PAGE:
Lake Eildon National Park
Nearly 230km northeast of Melbourne, Lake Eildon National Park is where families and regulars head to enjoy water-based activities, hikes and wildlife spotting. The star magnet is Lake Eildon, a massive lake where fishing and watersports—waterskiing, jet-skiing, and kayaking—are hugely popular. Visitors can also hike to lookouts and former gold prospectors’Read more...
Nearly 230km northeast of Melbourne, Lake Eildon National Park is where families and regulars head to enjoy water-based activities, hikes and wildlife spotting. The star magnet is Lake Eildon, a massive lake where fishing and watersports—waterskiing, jet-skiing, and kayaking—are hugely popular. Visitors can also hike to lookouts and former gold prospectors’ settlements and spot kangaroos, wombats and parrots, or visit small, local townships such as Alexandra and Eildon. The park’s principal camping grounds are located around the lake and most have amenities including toilets, picnic areas, and BBQs (fire pits). All are accessible by road, except for a few remote bush camps to which you must hike or boat.
- Best for families: Candlebark Campground (part of the Fraser Camping Area) has toilets, showers and gas BBQs. Good walking and cycling trails are nearby. A bushwalking track links Lakeside Camping Ground. Wombats, kangaroos and parrots visit frequently.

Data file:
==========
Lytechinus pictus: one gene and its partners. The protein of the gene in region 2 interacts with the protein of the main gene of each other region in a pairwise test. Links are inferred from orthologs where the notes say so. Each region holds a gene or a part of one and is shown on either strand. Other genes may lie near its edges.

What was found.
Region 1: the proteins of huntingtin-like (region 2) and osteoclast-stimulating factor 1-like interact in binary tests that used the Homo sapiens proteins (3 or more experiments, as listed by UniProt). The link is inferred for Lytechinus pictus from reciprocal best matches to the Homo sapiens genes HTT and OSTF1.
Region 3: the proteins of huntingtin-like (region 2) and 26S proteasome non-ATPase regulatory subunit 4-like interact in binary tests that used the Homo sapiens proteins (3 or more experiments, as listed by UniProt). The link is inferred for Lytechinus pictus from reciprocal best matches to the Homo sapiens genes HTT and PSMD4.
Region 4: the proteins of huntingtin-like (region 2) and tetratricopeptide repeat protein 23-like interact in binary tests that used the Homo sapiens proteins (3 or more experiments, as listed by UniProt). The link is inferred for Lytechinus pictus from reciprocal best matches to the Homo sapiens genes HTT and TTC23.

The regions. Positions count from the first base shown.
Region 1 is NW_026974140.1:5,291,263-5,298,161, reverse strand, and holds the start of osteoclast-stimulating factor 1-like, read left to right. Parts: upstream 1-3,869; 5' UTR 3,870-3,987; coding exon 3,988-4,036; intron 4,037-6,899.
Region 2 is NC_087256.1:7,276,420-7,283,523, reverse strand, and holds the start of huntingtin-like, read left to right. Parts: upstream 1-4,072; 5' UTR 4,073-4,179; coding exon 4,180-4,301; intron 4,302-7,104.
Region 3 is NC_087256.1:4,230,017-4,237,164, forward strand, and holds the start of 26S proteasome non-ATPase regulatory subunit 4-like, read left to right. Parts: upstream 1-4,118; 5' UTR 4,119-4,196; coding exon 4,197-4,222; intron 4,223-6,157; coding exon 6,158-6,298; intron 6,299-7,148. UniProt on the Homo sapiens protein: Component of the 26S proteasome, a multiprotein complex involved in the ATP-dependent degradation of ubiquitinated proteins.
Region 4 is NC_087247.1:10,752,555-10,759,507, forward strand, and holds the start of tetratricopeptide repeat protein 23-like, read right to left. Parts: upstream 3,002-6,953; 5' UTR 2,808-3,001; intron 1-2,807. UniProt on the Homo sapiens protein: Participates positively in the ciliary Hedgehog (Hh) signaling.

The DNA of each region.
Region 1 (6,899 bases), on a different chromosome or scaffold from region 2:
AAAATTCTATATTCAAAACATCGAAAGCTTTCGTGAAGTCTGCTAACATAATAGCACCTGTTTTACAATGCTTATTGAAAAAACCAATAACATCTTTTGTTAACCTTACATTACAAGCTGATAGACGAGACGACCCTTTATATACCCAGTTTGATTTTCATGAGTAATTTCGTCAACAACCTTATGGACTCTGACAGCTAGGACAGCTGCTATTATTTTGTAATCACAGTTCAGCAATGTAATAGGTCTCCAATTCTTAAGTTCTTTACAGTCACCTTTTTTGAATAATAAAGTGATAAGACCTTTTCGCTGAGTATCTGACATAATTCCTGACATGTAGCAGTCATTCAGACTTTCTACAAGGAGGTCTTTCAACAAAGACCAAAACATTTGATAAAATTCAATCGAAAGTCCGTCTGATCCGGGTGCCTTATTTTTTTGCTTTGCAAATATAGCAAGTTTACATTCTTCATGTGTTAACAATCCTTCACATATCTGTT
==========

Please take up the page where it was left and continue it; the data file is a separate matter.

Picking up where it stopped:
- Best for boats: Lakeside Campground (also part of Fraser Camping Area) has a boat ramp; this is one of the lake’s easiest access points to deeper water (note: the lake level can drop dramatically, and may be between 30 to 90 percent full at any given time).
- Best for nature: Candlebark Campground has walks galore, from between short 2km strolls to longer 10km hikes. You may spot kangaroos, wombats, kookaburras, and Eastern rosellas. Jerusalem Creek provides a wonderful bush camping experience. Real adventurers can hike into O’Toole Flat.
Tips for Snagging a Campsite Reservation
- Booking is essential via the Parks Victoria website www.parks.vic.gov.au. For assistance call Parks Victoria on 131 963.
- Reserve well ahead for summer (December and January), Easter, and Victorian school holidays, the busiest times of the year.
When to Go
Lake Eildon National Park is open all year. It’s busiest in late December to end January, during the summer months. Easter holidays draw big crowds, too. During these times, Lakeside can get a bit noisy with motors and celebrations revving high. Water levels tend to be highest from October to mid-December.
Know Before You Go
- Lake Eildon National Park is approximately three hours (229km) northeast of Melbourne. You can buy most supplies in Eildon township (note: camping gear is limited, however). Fires are permitted in the supplied fire pits only; campfires are prohibited.
- Bring your swimming costume for some great lake plunges! And don’t forget the fly repellant.
- There’s no shops in the park; it’s best to buy supplies at the nearby townships of Alexandra or Eildon.
- Dog and pets are not permitted (except for Jerusalem Creek, where dogs are allowed on a lead).
- Lake Eildon’s campgrounds don’t have wifi and limited mobile phone coverage only.
- Conditions can change regularly. Before visiting, refer to the condition report on the Parks Victoria website. This will cover current bushfires, floods, road closures etc.